Federal Prisoners Apparently Bribed Guard in Chicago

A press release from the U.S. Attorney’s Office:

MCC GUARD INDICTED FOR ALLEGEDLY TAKING BRIBES TO VIOLATE PRISON RULES REGARDING INMATE POSSESSION OF CONTRABAND

Metropolitan Correctional Center.  Photo credit:  Wikipedia.

Metropolitan Correctional Center. Photo credit: Wikipedia.

CHICAGO — A correctional guard at the federal Metropolitan Correctional Center in Chicago was indicted on bribery charges for allegedly violating Federal Bureau of Prisons rules regarding inmate possession of contraband.

The defendant, TONY HENDERSON, was charged with five counts of bribery in an indictment returned by a federal grand jury.

The charges are not related to the Dec. 18, 2012, escape of two inmates, both of whom were later captured, from the federal facility in downtown Chicago.

Henderson, 51, of Portage, Ind., an MCC correctional guard since 1996, was placed on administrative leave last September. No date has been set yet for his arraignment in U.S. District Court.

The charges, returned yesterday, were announced today by Gary S. Shapiro, United States Attorney for the Northern District of Illinois, and John F. Oleskowicz, Special Agent-in-Charge of the Chicago Field Office of the U.S. Department of Justice Office of the Inspector General.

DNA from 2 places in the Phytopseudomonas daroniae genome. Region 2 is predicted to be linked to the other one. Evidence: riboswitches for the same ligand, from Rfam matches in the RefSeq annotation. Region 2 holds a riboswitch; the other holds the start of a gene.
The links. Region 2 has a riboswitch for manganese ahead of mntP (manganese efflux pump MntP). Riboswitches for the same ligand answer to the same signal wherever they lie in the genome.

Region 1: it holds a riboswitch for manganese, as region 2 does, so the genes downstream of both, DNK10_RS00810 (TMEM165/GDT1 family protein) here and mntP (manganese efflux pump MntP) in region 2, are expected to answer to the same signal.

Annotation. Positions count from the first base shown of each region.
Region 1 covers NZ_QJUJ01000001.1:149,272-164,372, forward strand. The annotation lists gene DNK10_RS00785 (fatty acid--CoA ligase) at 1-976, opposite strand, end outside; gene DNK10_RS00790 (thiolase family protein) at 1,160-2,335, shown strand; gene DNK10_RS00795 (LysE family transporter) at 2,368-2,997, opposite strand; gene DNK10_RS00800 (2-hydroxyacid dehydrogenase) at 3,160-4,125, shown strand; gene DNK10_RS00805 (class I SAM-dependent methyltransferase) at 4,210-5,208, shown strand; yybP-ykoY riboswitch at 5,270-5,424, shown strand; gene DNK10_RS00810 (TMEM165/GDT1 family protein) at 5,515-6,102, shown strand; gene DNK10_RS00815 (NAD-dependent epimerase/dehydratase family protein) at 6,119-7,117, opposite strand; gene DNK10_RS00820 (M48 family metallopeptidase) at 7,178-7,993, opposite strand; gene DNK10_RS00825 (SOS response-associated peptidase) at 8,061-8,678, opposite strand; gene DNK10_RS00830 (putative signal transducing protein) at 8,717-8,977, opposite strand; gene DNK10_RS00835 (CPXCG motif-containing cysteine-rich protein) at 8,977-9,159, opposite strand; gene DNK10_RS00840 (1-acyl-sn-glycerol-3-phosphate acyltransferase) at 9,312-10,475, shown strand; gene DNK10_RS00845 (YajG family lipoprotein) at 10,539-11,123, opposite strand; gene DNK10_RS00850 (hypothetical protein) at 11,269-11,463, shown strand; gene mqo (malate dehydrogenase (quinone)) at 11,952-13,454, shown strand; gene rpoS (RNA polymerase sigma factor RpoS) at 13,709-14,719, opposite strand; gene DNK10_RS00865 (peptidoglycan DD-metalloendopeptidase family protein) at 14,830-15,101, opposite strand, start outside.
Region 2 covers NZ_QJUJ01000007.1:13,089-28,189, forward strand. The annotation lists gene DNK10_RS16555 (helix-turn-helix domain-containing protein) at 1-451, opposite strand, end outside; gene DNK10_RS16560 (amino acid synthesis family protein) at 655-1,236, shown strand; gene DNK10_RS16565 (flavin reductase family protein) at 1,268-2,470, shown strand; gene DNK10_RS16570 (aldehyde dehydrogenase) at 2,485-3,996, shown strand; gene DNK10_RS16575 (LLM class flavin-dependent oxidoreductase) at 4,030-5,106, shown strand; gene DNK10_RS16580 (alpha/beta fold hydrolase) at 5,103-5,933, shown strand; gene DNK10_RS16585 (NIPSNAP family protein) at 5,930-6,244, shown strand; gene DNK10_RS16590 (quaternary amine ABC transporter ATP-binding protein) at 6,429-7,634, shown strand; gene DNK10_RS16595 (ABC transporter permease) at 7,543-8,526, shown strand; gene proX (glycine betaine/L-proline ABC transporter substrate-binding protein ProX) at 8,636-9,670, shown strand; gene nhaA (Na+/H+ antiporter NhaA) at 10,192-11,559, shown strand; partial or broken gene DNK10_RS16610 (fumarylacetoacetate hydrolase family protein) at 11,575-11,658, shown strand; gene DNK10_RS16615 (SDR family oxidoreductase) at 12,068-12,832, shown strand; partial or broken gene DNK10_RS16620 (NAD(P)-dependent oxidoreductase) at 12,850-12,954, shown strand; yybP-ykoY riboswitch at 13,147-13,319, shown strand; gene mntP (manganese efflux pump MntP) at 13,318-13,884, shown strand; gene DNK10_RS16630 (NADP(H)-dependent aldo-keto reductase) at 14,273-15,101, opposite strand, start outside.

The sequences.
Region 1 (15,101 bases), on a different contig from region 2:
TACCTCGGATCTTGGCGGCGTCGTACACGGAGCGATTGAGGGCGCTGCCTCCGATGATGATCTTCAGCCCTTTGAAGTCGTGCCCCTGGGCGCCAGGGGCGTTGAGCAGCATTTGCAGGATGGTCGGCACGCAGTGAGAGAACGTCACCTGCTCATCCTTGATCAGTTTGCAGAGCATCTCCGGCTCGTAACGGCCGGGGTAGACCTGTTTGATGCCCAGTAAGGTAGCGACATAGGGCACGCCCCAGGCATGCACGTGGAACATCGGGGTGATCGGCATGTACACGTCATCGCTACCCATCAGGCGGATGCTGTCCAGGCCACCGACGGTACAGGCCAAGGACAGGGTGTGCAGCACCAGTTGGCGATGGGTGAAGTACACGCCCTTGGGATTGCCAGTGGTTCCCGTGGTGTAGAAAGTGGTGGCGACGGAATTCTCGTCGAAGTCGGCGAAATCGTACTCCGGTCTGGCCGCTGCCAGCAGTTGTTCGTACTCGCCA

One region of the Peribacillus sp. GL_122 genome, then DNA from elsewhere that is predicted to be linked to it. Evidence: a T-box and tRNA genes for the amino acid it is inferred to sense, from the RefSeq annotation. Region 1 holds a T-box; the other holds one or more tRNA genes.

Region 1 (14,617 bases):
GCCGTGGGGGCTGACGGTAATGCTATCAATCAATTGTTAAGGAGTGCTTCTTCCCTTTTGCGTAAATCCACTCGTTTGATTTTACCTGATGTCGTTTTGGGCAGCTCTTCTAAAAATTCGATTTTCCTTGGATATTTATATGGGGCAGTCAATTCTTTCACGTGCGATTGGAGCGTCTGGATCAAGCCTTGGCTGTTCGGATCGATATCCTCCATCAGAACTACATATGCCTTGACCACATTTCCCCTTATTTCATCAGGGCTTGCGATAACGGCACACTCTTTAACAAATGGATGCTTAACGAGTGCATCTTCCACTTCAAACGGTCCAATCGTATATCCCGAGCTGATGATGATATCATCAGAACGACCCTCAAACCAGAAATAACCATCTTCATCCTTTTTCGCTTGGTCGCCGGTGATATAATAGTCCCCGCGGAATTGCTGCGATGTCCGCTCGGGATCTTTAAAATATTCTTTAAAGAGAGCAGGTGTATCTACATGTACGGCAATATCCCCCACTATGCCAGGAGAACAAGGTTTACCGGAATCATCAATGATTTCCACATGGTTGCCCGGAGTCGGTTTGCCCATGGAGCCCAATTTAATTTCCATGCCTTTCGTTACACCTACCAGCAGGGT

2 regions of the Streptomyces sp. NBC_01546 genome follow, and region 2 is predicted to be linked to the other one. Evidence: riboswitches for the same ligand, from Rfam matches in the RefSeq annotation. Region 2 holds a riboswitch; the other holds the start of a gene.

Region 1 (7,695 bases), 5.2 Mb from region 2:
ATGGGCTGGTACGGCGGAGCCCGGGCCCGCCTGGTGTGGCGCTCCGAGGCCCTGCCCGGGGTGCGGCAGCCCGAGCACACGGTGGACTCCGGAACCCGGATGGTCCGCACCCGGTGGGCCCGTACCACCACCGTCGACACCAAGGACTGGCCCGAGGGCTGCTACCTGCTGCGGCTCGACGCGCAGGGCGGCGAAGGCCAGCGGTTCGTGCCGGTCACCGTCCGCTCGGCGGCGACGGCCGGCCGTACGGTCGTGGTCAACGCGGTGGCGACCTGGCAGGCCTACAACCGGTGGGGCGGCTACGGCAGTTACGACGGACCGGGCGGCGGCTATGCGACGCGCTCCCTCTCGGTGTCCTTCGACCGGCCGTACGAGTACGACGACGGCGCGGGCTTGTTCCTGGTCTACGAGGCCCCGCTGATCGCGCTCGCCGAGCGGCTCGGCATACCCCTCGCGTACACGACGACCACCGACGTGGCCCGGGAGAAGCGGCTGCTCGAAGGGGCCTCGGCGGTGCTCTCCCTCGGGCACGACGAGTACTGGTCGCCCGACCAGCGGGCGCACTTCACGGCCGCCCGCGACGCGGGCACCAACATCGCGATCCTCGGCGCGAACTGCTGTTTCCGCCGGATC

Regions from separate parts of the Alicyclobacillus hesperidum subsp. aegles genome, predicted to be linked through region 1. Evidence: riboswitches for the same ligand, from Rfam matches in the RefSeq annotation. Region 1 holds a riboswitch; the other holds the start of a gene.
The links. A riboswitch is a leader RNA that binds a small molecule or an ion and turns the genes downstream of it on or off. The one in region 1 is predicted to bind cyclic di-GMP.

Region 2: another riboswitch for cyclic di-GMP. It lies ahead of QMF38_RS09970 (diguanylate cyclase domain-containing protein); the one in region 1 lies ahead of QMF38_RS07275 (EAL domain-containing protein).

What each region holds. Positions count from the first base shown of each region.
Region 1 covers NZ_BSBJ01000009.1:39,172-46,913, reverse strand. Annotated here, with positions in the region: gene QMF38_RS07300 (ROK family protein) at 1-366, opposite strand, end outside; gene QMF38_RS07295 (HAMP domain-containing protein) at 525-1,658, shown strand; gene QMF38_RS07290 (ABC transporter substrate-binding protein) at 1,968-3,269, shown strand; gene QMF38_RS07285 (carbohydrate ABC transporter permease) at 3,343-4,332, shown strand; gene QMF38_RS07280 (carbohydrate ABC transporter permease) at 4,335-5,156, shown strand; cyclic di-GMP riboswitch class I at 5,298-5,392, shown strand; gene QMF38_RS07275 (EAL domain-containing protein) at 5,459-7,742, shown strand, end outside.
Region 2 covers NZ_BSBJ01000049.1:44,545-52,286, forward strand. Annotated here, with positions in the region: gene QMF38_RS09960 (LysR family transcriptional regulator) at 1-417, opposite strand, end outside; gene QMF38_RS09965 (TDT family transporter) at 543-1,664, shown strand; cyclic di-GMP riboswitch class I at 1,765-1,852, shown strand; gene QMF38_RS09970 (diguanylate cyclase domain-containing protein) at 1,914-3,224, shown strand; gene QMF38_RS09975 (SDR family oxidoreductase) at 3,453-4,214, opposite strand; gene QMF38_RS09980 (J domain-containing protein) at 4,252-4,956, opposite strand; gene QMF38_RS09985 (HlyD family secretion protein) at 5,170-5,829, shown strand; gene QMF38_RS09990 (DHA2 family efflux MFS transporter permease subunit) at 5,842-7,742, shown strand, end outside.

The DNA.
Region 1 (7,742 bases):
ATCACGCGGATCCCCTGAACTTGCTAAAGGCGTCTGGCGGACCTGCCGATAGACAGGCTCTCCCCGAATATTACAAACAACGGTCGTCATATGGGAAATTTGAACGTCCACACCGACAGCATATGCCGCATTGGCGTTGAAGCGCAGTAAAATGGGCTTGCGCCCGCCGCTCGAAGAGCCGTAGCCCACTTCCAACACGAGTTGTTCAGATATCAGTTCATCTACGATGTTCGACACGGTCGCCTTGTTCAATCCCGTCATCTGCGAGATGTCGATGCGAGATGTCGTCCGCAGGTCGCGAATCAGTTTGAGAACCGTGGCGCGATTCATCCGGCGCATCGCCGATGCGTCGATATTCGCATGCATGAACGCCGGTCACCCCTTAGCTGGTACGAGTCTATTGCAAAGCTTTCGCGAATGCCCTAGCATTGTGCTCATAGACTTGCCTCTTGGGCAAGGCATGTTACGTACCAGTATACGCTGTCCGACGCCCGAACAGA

According to the indictment, on five different dates in July and August 2012 – July 12 and 28 and Aug. 4, 18 and 31 – Henderson accepted a bribe to violate BOP rules and regulations regarding inmate possession of contraband.

The Metropolitan Correctional Center, or MCC Chicago, located at 71 West Van Buren St., is an administrative detention facility operated by the Federal Bureau of Prisons.

The government is being represented by Assistant U.S. Attorney Christopher Parente.

Each count of bribery carries a maximum penalty of 15 years in prison and a $250,000 fine, or a fine of up to three times the value of the bribe. If convicted, the Court must impose a reasonable sentence under federal statutes and the advisory United States Sentencing Guidelines.

The public is reminded that an indictment is not evidence of guilt. The defendant is presumed innocent and is entitled to a fair trial at which the government has the burden of proving guilt beyond a reasonable doubt.


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